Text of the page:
PARADISE ISLAND, Bahamas – Stories can grow larger than life in the Bahamas.
Somewhere beneath the sapphire seas hugging this collection of islands, The Lost City of Atlantis hides, according to local legend. This is also where Blackbeard and Calico Jack and some of the most notorious pirates of a bygone era hoarded stolen treasures. And it’s where mythological, forest-dwelling elfin creatures known as Chickcharnies like to hide, casting charms, both good or bad, to folks who see them.
So it seems a fitting place for LPGA pros to seek to start an enchanting season.
With the new Race to the CME Globe beginning with this week’s season opener on Paradise Island, the first steps will be taken in what could be a magical season for some player.
The Pure Silk Bahamas LPGA Classic initiates the tour’s new season-long points race, a competition that could potentially end in the biggest payday in the history of women’s golf.
A $1 million paycheck awaits the winner of the race at the season-ending CME Group Tour Championship in Naples, Fla. There’s also a $500,000 first-place check up for grabs at the Tour Championship. That means somebody could walk away with $1.5 million in Naples. While $1 million paychecks have been issued on the LPGA’s tour before, nobody’s ever claimed $1.5 million at a women’s event.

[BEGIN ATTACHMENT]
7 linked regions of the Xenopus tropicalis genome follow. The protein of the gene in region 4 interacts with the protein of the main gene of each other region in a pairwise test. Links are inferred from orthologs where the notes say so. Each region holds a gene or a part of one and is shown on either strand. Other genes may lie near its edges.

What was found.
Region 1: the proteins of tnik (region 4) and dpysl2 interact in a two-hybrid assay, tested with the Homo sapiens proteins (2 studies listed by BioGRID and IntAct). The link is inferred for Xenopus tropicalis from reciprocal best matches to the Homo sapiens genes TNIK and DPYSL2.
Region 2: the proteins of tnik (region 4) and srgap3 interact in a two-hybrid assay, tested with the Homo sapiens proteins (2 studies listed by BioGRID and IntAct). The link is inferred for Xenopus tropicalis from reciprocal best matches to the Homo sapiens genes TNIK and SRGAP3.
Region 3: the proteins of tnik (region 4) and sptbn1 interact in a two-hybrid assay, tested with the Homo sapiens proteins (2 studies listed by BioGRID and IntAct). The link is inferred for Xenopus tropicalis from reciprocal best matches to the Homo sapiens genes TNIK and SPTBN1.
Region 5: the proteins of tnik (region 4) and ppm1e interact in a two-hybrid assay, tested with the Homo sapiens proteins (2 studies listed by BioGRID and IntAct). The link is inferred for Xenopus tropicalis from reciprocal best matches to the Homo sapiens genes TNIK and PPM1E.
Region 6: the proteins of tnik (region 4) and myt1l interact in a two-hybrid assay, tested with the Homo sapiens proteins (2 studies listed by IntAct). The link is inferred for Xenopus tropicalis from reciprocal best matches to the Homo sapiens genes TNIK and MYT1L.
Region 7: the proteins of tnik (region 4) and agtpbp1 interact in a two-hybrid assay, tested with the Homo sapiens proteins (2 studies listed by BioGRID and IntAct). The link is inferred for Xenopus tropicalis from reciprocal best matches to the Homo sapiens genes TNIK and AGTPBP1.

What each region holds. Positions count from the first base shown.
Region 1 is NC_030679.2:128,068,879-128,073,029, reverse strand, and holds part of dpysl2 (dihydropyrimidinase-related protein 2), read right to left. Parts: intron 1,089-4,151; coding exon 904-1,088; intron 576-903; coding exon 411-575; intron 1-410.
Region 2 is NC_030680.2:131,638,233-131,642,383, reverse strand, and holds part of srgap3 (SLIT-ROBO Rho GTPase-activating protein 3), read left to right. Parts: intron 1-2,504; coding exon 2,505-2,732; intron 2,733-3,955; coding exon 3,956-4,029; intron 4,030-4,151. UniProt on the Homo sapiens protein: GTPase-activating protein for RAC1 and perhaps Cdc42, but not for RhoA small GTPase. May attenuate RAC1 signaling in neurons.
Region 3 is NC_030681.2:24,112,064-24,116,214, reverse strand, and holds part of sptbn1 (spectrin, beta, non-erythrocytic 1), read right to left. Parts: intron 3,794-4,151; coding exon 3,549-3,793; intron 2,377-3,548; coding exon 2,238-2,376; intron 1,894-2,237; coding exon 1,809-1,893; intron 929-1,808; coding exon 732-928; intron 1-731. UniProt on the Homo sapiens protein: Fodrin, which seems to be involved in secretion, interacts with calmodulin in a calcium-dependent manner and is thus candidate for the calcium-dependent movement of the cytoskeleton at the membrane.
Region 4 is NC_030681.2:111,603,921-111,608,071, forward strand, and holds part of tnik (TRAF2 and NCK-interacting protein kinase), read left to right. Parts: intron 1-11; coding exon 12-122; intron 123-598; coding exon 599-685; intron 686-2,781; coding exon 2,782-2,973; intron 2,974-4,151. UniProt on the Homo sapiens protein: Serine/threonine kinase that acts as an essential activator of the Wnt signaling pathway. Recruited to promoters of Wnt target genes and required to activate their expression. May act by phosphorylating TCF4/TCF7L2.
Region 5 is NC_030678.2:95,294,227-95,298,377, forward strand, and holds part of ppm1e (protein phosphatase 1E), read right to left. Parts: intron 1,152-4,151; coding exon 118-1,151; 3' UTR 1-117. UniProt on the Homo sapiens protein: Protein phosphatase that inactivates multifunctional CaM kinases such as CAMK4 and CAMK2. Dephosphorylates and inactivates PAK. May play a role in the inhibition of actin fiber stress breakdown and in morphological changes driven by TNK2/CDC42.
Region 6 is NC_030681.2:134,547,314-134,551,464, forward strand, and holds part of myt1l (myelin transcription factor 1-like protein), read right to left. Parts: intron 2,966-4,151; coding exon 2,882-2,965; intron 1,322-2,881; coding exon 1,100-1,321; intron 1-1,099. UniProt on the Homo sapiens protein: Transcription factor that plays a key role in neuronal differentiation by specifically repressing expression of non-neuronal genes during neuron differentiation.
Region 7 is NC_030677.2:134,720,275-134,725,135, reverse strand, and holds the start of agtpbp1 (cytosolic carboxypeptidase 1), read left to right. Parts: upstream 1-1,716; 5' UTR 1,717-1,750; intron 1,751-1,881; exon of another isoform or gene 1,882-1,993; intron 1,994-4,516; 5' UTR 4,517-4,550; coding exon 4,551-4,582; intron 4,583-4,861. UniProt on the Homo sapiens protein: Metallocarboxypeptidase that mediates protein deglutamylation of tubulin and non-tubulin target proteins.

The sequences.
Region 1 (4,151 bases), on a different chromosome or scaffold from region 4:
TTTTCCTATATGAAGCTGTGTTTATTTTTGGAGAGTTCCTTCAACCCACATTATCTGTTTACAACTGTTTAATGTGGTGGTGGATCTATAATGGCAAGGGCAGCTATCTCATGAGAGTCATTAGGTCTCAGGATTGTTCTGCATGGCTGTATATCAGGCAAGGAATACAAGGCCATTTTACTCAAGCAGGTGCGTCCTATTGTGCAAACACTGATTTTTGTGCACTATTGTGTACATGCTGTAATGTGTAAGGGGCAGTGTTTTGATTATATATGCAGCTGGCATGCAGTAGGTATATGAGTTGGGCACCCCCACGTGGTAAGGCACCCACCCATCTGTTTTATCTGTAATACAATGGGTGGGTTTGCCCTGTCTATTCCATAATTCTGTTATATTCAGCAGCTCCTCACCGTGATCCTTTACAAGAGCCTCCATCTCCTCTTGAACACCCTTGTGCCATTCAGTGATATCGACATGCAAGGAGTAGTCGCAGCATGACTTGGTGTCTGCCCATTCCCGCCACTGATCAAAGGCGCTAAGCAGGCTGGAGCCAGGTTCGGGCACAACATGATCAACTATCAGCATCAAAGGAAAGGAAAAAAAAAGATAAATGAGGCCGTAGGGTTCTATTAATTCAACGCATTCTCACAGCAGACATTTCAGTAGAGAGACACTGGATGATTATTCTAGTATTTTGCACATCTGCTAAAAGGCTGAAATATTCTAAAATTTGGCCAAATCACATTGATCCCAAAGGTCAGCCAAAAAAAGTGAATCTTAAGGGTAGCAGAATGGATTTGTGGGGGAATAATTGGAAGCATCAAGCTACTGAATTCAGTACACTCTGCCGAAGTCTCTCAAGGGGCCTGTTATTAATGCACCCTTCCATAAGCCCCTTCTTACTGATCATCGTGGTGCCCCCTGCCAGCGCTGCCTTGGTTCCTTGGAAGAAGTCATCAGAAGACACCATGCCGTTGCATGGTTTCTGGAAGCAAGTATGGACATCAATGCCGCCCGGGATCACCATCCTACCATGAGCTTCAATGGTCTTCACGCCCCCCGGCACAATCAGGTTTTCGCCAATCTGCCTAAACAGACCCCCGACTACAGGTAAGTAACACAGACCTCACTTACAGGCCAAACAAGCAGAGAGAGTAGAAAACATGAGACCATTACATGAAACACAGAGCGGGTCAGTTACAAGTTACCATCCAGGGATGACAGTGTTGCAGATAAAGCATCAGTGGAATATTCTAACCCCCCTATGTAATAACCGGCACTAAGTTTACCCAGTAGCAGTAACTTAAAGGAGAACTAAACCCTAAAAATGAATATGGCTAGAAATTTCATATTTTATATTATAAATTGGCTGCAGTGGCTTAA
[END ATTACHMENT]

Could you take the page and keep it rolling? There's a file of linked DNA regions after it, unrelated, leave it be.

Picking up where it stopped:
“Nothing is guaranteed with this new system,” Rolex world No. 1 Inbee Park said. “This new race is going to make everyone on our Tour work a little bit harder because the payoff is so big.”
The Pure Silk Bahamas Classic, the first of 32 official LPGA events, is scheduled to begin Thursday at the Ocean Club Golf Course. It’s the earliest start to an LPGA season in 13 years.
With LPGA commissioner Mike Whan rebuilding the tour from its anemic 23-event schedule just three years ago, optimism abounds with the new year’s start.
“I’m excited,” Whan said. “I think we’re finally in a spot where we can dream big.”
The Race to the CME Globe isn’t the only new competition woven into this season’s start. There’s also the new International Crown, a mid-season Olympic-style team competition that will pit eight countries against each other at Caves Valley Golf Club outside Baltimore, Md. While the eight teams have already qualified, jockeying to earn roster spots within those teams intensifies.